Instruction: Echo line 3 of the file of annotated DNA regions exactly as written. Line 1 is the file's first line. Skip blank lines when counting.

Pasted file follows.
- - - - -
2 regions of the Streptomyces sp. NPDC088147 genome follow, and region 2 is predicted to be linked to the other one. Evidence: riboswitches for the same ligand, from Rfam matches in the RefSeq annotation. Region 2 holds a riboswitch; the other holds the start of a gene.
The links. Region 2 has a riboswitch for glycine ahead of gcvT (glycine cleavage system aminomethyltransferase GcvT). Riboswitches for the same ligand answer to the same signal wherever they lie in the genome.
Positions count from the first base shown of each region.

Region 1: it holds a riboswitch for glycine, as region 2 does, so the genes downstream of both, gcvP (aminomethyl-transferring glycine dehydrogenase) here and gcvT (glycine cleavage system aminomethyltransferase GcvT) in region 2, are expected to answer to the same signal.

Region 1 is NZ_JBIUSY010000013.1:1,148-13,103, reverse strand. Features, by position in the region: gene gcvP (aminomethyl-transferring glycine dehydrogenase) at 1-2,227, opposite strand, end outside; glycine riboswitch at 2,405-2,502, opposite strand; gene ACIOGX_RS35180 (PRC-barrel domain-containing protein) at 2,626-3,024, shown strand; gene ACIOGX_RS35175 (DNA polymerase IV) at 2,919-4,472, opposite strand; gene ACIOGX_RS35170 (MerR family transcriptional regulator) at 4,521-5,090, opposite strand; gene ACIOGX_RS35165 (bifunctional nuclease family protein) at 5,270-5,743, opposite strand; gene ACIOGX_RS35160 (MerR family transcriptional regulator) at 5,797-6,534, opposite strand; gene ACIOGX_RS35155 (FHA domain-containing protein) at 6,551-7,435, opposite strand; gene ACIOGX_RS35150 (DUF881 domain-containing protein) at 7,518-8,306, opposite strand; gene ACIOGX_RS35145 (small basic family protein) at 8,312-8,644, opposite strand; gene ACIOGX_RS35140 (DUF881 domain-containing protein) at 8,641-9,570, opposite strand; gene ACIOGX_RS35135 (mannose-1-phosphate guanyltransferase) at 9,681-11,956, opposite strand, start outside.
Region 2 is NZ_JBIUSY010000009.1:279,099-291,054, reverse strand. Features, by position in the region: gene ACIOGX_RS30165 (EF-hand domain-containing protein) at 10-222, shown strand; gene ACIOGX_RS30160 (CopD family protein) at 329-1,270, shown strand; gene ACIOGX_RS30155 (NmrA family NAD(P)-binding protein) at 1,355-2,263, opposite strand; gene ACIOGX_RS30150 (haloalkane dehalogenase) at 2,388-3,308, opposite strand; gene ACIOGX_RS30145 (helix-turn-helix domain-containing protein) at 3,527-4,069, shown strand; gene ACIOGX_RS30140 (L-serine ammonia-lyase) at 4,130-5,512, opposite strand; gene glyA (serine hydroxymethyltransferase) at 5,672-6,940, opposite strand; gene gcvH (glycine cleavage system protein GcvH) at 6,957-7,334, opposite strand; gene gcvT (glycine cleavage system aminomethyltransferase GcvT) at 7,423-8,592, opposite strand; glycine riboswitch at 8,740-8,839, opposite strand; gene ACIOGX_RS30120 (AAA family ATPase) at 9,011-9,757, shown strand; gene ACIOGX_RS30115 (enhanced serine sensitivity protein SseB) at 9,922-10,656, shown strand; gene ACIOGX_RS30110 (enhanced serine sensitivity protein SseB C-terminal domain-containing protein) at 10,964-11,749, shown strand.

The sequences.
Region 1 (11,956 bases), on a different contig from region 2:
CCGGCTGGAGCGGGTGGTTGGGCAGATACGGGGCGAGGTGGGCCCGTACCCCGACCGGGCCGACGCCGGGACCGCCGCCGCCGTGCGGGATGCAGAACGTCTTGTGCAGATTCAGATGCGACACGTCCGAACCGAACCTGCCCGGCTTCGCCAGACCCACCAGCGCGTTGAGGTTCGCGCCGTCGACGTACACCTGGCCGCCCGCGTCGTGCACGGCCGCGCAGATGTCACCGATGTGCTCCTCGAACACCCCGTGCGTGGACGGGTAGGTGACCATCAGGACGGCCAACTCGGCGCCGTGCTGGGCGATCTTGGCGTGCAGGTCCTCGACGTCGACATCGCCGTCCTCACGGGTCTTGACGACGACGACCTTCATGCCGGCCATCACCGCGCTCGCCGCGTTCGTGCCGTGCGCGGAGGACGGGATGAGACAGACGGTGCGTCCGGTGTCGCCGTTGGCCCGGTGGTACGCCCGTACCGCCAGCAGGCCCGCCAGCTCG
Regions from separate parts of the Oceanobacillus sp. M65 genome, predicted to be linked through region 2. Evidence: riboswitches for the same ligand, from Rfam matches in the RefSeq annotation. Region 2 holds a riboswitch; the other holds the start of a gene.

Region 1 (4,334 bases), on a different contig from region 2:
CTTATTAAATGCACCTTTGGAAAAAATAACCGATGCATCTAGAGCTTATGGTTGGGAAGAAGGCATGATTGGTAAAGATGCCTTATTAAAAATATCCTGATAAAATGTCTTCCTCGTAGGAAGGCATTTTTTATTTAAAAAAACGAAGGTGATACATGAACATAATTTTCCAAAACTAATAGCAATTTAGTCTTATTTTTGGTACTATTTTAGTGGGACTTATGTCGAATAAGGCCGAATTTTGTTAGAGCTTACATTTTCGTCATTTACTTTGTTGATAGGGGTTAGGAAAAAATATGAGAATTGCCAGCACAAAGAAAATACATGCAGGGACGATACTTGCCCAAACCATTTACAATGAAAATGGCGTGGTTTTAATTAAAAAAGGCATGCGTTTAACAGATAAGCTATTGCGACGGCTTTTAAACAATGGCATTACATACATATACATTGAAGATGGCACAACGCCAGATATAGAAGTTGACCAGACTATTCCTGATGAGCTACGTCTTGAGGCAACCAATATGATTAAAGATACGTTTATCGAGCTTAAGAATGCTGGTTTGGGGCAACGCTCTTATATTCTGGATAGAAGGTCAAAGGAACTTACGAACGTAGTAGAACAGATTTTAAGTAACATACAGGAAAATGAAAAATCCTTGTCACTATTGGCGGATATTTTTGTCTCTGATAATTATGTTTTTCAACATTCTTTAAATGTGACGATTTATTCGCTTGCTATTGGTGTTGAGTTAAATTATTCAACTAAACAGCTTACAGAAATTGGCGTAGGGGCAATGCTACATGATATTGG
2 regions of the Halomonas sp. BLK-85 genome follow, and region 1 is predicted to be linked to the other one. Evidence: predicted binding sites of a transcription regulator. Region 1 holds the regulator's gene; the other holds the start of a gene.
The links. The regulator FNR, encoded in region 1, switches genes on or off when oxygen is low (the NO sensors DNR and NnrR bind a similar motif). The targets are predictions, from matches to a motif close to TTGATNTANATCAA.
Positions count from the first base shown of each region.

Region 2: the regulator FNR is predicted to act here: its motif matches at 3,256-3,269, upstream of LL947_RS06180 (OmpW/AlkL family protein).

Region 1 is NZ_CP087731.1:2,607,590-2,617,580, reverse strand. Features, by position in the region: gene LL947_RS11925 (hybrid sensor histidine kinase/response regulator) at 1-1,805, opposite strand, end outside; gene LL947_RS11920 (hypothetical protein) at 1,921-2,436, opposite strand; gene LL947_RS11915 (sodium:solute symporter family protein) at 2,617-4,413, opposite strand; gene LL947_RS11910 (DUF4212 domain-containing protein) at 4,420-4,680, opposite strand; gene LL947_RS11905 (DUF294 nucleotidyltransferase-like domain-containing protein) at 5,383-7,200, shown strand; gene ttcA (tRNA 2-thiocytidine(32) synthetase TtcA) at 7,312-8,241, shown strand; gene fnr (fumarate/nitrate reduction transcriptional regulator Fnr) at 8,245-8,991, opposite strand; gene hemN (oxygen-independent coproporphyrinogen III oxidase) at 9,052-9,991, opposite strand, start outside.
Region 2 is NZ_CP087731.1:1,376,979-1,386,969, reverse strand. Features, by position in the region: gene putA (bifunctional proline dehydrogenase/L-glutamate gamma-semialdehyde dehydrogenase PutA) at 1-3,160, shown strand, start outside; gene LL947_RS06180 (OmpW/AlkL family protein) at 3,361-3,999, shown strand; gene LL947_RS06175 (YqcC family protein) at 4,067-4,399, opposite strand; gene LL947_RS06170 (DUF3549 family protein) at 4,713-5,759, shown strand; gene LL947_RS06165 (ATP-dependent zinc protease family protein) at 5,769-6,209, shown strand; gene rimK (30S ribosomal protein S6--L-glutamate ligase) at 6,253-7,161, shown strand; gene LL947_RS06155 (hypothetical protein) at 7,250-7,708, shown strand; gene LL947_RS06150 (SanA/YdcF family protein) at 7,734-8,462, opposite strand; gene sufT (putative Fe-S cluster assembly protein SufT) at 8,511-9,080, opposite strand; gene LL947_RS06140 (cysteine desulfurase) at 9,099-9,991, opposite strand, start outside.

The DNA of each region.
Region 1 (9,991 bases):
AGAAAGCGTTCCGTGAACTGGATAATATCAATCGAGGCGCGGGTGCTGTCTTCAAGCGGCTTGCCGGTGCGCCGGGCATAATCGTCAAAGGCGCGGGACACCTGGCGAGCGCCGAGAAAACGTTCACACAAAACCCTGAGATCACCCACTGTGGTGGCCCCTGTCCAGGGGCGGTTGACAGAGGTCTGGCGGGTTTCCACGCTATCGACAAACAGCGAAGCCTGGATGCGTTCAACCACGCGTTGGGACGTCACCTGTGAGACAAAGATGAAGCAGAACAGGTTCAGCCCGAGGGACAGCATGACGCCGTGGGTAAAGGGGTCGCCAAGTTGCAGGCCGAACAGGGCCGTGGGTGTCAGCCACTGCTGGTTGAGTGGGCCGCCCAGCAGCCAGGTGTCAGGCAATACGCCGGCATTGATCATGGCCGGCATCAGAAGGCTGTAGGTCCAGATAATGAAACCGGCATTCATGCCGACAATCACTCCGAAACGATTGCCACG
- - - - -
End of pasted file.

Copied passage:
Positions count from the first base shown of each region.